Intraoperative Neurophysiological Monitoring in Spine Surgery: A Systematic Review and Meta-Analysis

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Abstract

Study Design.

Systematic literature review and meta-analysis.

Objective.

The objective of this systematic literature review was to evaluate if intraoperative neurophysiological monitoring (IONM) can prevent neurological injury during spinal operative surgical procedures.

Summary of Background Data.

IONM seems to have presumable positive effects in identifying neurological deficits. However, the role of IONM in the decrease of new neurological deficits remains unclear.

Methods.

Using the Preferred Reporting Items for Systematic Reviews and Meta-Analyses (PRISMA) guidelines for systematic reviews and Meta-analysis, we reviewed clinical comparative studies who evaluate the rate of new neurological events in patients who had a spinal surgery with and without IONM. Studies were then classified according to their level of evidence. Methodological quality was assessed according to methodological index for non-randomized studies instrument.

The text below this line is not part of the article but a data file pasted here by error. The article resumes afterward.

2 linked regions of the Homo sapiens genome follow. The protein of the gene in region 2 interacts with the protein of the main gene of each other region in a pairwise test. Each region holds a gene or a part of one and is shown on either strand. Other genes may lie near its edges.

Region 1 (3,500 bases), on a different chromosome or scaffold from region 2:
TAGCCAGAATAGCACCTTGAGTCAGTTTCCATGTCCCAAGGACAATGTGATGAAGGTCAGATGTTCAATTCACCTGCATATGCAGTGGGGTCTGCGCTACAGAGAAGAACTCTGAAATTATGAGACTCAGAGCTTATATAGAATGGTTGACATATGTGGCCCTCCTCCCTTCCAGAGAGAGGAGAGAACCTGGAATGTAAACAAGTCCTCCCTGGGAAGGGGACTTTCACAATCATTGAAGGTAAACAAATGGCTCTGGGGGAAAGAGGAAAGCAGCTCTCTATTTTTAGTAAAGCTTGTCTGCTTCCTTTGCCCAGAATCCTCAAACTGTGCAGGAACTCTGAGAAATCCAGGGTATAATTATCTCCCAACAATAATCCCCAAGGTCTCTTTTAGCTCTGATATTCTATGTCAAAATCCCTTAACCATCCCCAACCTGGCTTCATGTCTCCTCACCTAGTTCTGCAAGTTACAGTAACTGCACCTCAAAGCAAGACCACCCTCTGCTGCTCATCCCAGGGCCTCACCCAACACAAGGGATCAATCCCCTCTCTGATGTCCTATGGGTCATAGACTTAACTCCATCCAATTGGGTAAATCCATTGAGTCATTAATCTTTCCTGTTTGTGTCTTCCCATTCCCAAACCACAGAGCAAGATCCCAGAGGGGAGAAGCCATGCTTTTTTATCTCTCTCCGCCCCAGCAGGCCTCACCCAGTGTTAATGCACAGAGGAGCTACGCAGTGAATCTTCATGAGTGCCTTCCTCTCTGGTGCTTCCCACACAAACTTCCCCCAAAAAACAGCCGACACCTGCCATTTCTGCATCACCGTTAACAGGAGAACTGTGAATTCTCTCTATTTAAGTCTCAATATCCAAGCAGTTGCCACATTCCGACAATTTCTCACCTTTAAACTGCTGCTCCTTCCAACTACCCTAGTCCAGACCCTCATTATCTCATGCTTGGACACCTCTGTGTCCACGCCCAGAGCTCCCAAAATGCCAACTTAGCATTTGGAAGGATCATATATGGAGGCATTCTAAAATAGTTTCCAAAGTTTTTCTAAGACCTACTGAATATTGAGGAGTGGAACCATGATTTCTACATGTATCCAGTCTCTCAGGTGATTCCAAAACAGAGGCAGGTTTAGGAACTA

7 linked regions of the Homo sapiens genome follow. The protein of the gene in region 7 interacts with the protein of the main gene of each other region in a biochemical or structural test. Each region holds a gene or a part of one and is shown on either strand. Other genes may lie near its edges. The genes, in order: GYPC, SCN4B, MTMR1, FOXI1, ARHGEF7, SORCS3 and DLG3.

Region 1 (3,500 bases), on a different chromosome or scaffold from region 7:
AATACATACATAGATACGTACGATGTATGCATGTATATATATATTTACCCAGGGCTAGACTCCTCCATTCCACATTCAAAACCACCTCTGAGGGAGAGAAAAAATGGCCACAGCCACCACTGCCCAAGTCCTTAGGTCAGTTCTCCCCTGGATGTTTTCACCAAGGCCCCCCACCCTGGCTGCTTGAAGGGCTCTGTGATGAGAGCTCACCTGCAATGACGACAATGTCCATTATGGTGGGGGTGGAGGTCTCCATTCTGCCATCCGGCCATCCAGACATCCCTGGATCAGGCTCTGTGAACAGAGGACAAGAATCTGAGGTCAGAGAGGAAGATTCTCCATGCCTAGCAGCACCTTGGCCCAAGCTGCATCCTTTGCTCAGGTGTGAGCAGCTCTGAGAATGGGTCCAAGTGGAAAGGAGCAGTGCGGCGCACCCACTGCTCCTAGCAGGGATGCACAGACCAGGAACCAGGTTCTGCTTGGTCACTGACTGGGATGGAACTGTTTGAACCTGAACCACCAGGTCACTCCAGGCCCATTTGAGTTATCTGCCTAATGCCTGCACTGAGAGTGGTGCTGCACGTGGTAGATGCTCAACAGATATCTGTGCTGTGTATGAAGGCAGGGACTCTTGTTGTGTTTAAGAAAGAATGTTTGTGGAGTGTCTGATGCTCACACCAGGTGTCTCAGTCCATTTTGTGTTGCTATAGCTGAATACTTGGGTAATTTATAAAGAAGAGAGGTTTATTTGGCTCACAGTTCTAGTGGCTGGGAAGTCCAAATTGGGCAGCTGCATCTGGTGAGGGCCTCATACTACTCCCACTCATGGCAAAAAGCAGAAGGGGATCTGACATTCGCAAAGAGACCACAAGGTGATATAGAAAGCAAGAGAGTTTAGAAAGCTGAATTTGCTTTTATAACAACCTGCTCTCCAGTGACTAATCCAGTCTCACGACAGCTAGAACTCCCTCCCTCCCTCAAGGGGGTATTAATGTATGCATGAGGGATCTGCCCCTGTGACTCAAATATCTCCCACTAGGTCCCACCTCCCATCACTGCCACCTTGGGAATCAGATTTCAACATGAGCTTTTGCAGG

Results.

Six studies were evaluated comparing neurological events with and without IONM use by the random effects model. There was a great statistical heterogeneity. The pooled odds ratio (OR) was 0.72 {0.71; 1.79}, P = 0.4584. A specific analysis was done for two studies reporting the results of IONM for spinal surgery of intramedullary lesions. The OR was 0.1993 (0.0384; 1.0350), P = 0.0550.

Conclusion.

IONM did not result into fewer neurological events with the obtained evidence of the included studies. For intramedullary lesions, there was a trend to fewer neurological events in patients who underwent surgery with IONM. Further prospective randomized studies are necessary to clarify the indications of IONM in spinal surgeries.

Conclusion.

Level of Evidence: 2

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